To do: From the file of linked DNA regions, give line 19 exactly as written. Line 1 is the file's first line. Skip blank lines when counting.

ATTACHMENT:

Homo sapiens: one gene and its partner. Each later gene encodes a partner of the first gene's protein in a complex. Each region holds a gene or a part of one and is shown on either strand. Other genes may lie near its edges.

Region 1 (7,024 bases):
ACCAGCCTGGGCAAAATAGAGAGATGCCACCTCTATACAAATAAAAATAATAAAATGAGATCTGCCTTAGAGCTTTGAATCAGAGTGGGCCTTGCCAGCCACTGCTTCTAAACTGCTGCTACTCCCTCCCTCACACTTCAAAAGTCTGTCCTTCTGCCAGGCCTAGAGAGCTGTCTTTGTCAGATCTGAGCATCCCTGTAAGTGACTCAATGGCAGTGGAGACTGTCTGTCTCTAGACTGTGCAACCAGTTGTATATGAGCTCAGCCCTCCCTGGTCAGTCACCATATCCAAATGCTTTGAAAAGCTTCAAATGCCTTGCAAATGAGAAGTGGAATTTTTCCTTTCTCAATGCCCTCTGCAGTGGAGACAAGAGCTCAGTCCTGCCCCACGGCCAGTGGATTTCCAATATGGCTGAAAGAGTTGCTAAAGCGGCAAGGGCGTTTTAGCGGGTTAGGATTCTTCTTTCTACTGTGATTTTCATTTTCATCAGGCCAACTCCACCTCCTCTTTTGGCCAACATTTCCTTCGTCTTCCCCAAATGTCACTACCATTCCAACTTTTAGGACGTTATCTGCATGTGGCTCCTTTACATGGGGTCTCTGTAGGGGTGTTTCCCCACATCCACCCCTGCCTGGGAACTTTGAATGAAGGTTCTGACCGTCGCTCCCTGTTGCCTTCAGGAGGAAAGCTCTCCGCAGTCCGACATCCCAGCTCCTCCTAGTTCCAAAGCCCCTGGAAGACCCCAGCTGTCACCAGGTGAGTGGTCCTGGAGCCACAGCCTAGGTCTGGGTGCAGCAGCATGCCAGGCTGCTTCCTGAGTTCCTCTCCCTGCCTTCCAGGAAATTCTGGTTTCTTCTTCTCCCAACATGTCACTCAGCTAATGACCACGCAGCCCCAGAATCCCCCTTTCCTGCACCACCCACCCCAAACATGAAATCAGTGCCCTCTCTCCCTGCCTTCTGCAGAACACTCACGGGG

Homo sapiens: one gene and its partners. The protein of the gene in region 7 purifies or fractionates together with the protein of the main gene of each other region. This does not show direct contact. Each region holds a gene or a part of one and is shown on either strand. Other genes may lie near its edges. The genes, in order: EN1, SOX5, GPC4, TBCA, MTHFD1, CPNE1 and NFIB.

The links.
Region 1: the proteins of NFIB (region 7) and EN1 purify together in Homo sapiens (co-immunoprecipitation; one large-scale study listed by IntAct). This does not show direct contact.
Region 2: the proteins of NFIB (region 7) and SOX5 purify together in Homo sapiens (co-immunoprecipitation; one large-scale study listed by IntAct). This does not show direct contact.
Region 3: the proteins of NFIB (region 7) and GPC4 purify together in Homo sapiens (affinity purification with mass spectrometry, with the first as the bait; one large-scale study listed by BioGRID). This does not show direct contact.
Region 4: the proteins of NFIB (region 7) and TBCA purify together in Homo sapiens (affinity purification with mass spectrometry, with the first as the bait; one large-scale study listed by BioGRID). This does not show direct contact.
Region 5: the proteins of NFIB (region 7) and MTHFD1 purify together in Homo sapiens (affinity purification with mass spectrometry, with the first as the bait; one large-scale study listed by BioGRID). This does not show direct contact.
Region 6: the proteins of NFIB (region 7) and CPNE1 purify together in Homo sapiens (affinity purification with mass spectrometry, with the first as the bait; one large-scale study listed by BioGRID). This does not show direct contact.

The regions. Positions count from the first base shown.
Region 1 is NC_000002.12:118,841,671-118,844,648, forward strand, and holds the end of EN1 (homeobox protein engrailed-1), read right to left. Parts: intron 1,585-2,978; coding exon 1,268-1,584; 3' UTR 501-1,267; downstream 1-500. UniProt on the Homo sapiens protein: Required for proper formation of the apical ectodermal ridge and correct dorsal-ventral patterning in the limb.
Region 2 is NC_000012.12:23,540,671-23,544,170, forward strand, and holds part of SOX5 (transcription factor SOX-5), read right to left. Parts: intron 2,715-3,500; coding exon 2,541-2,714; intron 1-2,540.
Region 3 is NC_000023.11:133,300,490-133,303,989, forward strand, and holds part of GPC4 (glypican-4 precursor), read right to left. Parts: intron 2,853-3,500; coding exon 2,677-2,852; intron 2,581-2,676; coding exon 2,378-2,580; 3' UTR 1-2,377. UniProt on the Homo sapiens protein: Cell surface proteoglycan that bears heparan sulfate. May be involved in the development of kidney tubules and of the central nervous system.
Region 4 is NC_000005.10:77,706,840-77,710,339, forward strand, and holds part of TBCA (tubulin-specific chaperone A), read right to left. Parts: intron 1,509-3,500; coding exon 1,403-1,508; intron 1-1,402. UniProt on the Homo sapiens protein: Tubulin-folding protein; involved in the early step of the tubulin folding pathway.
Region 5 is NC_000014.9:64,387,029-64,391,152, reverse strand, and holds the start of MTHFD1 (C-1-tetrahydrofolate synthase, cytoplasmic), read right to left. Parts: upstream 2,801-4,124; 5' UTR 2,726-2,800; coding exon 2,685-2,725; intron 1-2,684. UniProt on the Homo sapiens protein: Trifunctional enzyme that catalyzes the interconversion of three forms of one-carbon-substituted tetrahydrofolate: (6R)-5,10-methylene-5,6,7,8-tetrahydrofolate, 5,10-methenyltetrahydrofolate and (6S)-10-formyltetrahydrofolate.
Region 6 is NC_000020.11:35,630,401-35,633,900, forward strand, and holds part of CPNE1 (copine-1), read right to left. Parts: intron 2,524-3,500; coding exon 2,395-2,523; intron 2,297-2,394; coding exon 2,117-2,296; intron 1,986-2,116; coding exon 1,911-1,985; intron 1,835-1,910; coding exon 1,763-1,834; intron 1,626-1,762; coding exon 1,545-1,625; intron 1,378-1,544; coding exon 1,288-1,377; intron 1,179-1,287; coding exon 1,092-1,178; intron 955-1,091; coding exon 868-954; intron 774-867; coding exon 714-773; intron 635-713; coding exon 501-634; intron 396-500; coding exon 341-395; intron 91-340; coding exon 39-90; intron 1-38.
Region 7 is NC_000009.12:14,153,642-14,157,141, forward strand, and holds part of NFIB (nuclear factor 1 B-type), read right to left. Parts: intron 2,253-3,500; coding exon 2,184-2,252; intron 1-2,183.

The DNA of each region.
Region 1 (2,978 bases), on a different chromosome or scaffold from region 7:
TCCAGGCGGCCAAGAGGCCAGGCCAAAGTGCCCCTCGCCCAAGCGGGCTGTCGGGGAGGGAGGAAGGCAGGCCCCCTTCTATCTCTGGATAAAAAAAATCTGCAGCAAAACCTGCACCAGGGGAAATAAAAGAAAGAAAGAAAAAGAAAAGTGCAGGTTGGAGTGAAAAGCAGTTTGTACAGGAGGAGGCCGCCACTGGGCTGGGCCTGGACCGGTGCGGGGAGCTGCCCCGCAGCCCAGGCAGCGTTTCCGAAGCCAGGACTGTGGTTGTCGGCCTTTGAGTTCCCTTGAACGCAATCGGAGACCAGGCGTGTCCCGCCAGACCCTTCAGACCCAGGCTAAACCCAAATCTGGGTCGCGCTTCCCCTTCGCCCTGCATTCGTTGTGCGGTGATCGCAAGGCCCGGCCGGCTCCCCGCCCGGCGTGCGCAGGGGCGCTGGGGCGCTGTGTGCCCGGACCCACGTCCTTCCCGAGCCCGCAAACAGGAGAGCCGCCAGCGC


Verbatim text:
Region 7 is NC_000009.12:14,153,642-14,157,141, forward strand, and holds part of NFIB (nuclear factor 1 B-type), read right to left. Parts: intron 2,253-3,500; coding exon 2,184-2,252; intron 1-2,183.